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Windows 7: How to access drives to see what software is loaded on each drive?

20 Oct 2014   #1
Golf3

Windows 7 64 bit Service Pack 1
 
 
How to access drives to see what software is loaded on each drive?

Have Dell Dimension 9150
Local Disk C 39.6 GB Free of 60.4 - Win 7 O/S only is loaded on here - OK
Local Disk D 86.2 MB free of 99.0 MB - How can I see whats loaded on here?
Local Disk E 168 GB free of 168 GB - I want to load Programmes on here ie Office/AVG/Security Software
/My Docs/Pics/etc - What is best way to do this?
Local Disk F 3.97 GB free of 4.01 GB - Really don't need this could move space to Disk E if that's possible

Any advice would be much appreciated Than You.....


My System SpecsSystem Spec
.
20 Oct 2014   #2
gregrocker

 

Please post back a screenshot of Disk Management - Post a Screen Capture Image. It sounds like you installed on the Recovery partition and have abandoned the 100mb System Active Boot partition. But let's see the screenshot to be sure.

I would consider doing a proper Clean Reinstall - Factory OEM Windows 7 reading the SPecial Note to Dell OWners at the end about whether Diagnostics will still boot so you can save that partition if so . Then during install set up one large OS partition for OS and Programs which should be together. You can separate data out to its own partition if you want to keep the OS image smaller.
My System SpecsSystem Spec
20 Oct 2014   #3
whs
Microsoft MVP

Vista, Windows7, Mint Mate, Zorin, Windows 8
 
 

Quote   Quote: Originally Posted by Golf3 View Post
Have Dell Dimension 9150
Local Disk C 39.6 GB Free of 60.4 - Win 7 O/S only is loaded on here - OK

Local Disk D 86.2 MB free of 99.0 MB - How can I see whats loaded on here?

Just open that partition. Then you see what's there.

Local Disk E 168 GB free of 168 GB - I want to load Programmes on here ie Office/AVG/Security Software

During the installation of a program, you can direct the installer to place the program into another partition. I would recommend you make a program folder on that partition and install into that folder. Else the programs get installed to the root of the partition. Note: not all programs let you install to another partition. You'll have to see during installation time what the options are.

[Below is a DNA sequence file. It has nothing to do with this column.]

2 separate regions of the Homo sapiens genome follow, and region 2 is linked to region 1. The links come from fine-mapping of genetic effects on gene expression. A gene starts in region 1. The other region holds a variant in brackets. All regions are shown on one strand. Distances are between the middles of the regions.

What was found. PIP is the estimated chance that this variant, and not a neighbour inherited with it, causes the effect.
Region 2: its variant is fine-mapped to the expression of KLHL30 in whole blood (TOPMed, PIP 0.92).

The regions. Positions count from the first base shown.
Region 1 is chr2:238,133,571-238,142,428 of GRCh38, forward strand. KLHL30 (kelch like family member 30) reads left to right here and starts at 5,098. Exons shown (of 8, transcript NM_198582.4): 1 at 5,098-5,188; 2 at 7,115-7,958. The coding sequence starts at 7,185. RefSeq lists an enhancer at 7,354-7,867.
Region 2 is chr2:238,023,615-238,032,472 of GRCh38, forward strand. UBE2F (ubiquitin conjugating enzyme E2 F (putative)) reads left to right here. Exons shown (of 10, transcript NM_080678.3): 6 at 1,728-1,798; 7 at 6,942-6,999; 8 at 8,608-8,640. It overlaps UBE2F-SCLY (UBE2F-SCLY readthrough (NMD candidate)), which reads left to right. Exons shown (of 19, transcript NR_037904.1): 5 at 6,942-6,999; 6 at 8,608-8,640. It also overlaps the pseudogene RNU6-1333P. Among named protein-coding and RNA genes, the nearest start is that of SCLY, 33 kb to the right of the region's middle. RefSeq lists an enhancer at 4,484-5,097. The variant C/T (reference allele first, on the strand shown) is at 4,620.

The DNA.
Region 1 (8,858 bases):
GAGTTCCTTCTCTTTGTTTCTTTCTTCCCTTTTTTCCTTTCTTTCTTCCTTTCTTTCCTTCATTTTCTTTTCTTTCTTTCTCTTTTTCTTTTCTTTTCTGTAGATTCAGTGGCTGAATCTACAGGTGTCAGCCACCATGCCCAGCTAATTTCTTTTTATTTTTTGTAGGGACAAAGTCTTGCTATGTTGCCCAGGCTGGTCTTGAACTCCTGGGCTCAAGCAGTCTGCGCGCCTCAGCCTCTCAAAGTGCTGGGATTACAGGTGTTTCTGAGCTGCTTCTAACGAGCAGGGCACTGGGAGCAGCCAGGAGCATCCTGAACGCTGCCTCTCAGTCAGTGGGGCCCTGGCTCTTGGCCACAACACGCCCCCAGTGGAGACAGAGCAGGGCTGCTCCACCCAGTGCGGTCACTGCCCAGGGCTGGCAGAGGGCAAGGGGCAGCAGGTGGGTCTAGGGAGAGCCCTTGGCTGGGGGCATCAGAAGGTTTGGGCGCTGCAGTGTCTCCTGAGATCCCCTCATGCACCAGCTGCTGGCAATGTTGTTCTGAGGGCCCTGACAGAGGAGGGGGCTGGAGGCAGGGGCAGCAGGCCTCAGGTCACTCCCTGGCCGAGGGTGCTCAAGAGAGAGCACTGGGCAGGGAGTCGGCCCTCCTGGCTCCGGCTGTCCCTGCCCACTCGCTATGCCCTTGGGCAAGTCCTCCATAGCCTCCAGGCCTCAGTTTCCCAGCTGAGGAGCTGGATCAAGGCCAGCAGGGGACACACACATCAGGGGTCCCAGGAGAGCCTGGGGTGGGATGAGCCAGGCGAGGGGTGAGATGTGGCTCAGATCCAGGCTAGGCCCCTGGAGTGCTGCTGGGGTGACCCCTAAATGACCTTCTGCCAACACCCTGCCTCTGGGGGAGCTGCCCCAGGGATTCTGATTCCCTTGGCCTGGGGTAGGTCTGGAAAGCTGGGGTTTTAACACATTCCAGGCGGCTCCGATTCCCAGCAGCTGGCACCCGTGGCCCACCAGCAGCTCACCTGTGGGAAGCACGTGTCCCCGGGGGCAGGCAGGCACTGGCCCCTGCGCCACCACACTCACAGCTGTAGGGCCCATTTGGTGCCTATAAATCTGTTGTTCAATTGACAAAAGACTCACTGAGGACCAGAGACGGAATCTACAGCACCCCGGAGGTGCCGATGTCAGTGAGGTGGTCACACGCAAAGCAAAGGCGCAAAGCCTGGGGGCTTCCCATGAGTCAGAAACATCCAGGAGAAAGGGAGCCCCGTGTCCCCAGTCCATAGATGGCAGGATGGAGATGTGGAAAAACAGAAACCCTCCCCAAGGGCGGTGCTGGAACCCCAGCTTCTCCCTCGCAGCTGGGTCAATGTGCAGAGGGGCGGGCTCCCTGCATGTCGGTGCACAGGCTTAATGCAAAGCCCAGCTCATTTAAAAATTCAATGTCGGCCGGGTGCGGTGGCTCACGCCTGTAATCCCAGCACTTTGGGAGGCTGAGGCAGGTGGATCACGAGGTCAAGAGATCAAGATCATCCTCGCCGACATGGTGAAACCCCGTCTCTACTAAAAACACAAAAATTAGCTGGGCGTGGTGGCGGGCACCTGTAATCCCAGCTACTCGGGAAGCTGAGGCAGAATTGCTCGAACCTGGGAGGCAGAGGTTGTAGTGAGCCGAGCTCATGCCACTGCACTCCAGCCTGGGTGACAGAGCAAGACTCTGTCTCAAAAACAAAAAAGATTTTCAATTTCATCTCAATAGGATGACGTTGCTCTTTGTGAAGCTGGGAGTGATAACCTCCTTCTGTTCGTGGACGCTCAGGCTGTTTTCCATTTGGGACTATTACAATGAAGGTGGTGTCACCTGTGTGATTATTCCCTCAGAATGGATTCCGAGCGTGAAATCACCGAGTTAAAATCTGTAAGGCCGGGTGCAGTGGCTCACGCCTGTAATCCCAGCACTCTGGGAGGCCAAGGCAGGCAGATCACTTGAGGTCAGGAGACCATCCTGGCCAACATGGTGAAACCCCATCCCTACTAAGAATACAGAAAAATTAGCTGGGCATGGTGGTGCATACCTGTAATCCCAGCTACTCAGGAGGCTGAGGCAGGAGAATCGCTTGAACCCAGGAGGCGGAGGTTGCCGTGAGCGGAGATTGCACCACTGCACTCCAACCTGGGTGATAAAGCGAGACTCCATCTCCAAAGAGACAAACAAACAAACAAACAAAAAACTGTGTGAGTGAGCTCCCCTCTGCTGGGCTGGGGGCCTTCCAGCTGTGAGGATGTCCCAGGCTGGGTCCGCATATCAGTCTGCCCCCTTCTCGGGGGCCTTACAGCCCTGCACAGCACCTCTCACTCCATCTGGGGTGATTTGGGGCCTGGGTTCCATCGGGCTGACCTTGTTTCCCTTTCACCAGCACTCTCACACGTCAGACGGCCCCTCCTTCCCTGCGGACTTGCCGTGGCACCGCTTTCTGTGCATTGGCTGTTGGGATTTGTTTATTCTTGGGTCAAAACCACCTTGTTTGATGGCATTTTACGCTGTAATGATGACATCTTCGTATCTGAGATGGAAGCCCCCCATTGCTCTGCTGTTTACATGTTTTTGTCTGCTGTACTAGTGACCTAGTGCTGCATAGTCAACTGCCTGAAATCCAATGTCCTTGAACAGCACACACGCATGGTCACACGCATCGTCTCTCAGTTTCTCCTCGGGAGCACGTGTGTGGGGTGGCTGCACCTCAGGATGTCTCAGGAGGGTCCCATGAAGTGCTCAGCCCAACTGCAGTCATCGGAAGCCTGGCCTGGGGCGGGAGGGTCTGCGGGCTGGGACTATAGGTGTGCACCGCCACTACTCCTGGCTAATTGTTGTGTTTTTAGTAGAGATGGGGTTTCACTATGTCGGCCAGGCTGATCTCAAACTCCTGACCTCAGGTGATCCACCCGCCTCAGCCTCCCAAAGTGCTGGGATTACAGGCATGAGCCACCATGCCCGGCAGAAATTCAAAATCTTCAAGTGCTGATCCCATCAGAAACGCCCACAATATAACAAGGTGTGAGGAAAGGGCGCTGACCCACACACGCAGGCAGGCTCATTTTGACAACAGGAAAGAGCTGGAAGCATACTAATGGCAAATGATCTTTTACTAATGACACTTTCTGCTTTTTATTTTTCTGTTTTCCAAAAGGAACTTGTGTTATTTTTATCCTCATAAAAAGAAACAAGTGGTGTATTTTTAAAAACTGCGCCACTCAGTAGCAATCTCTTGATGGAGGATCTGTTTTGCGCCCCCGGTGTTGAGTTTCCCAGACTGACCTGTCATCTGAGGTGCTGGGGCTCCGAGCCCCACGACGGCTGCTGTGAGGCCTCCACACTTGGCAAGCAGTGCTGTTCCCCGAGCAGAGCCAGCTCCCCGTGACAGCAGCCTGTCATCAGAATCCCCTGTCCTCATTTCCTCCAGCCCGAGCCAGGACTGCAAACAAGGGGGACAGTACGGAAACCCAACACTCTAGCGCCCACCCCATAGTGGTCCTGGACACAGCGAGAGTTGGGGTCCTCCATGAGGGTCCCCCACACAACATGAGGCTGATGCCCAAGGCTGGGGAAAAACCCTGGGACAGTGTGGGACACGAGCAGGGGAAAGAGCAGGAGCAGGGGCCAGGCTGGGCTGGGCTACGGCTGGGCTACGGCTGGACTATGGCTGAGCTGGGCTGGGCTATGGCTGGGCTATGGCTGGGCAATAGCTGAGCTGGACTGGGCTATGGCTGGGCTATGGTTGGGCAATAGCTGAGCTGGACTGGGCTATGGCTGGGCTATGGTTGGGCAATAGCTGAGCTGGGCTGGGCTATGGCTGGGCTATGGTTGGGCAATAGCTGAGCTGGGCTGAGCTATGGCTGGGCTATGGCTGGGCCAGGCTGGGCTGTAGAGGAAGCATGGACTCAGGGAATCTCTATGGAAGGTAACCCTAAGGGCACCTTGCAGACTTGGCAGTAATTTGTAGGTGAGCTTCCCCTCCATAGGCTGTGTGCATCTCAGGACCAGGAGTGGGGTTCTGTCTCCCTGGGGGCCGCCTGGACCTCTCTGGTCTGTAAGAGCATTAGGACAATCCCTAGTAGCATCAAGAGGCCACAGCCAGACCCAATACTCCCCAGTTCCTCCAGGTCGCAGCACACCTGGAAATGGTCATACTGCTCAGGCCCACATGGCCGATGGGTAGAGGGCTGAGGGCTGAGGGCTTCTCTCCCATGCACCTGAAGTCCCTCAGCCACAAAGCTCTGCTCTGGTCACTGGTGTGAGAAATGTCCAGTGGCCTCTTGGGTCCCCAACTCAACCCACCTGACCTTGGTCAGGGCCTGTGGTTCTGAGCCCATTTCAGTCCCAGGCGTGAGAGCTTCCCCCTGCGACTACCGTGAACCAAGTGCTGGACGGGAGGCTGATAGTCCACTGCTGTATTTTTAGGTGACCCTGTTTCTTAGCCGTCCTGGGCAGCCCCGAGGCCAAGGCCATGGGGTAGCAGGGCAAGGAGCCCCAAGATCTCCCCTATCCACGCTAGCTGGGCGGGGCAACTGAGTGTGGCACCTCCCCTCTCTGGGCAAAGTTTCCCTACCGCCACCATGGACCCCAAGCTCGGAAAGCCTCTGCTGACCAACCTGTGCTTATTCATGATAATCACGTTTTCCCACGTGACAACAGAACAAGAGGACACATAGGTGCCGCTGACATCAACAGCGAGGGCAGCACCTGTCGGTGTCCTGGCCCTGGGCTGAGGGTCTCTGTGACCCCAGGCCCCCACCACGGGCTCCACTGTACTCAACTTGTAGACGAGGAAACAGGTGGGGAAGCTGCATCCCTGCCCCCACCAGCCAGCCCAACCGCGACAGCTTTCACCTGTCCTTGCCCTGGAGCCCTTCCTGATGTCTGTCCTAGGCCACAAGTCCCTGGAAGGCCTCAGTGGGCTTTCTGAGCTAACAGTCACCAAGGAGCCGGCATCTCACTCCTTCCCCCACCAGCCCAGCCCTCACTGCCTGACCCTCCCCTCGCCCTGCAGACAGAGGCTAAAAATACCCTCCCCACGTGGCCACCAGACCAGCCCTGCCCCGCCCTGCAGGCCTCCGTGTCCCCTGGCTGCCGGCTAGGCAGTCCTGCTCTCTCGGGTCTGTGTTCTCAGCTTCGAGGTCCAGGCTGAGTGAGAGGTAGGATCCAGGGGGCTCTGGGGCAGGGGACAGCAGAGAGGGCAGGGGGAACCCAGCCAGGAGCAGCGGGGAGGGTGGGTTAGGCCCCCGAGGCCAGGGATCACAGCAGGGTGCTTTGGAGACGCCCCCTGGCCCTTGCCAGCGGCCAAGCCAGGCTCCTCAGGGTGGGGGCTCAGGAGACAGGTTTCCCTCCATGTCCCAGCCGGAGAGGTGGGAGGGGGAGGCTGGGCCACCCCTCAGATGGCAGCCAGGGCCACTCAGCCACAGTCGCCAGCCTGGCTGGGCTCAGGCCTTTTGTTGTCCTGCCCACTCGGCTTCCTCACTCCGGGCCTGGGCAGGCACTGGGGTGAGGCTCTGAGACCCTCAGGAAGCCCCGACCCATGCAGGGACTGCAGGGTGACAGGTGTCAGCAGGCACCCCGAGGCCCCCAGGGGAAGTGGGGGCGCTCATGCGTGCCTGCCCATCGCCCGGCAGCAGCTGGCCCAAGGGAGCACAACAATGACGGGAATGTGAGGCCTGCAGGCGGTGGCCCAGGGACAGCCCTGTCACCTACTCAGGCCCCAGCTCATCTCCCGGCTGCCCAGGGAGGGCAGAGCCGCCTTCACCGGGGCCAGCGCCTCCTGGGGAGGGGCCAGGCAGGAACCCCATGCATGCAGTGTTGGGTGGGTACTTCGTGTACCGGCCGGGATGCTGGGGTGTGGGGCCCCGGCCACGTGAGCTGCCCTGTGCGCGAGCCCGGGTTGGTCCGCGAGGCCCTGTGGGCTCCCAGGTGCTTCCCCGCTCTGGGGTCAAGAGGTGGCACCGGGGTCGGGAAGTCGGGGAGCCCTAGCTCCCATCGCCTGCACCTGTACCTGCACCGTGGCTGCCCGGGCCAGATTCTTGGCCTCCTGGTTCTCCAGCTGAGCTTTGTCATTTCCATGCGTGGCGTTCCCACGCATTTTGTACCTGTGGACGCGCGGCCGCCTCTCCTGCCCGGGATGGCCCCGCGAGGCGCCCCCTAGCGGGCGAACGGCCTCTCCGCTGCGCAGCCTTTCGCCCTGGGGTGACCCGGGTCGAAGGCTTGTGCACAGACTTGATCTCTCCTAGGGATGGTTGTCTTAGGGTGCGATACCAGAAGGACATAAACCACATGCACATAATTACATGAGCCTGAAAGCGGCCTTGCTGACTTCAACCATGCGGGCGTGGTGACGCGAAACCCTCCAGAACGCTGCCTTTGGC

/My Docs/Pics/etc - What is best way to do this?

You can relocate those folders . Go to properties of the folders and then to the Location tab.

However, I prefer to make new folders in the other partitions and move my data to those folders. Then right click on the new folders and INCLUDE them into the appropriate library.

Local Disk F 3.97 GB free of 4.01 GB - Really don't need this could move space to Disk E if that's possible

In disk management, right click on the F partition and delete the partition and the volume. Once you have unallocated space, you can extend the partition that is to the left of that space.


Any advice would be much appreciated Than You.....
See my in-line comments.
My System SpecsSystem Spec
.

22 Oct 2014   #4
Golf3

Windows 7 64 bit Service Pack 1
 
 
how to access drives to see what is loaded on each partition

Quote   Quote: Originally Posted by gregrocker View Post
Please post back a screenshot of Disk Management - Post a Screen Capture Image. It sounds like you installed on the Recovery partition and have abandoned the 100mb System Active Boot partition. But let's see the screenshot to be sure.

I would consider doing a proper Clean Reinstall - Factory OEM Windows 7 reading the SPecial Note to Dell OWners at the end about whether Diagnostics will still boot so you can save that partition if so . Then during install set up one large OS partition for OS and Programs which should be together. You can separate data out to its own partition if you want to keep the OS image smaller.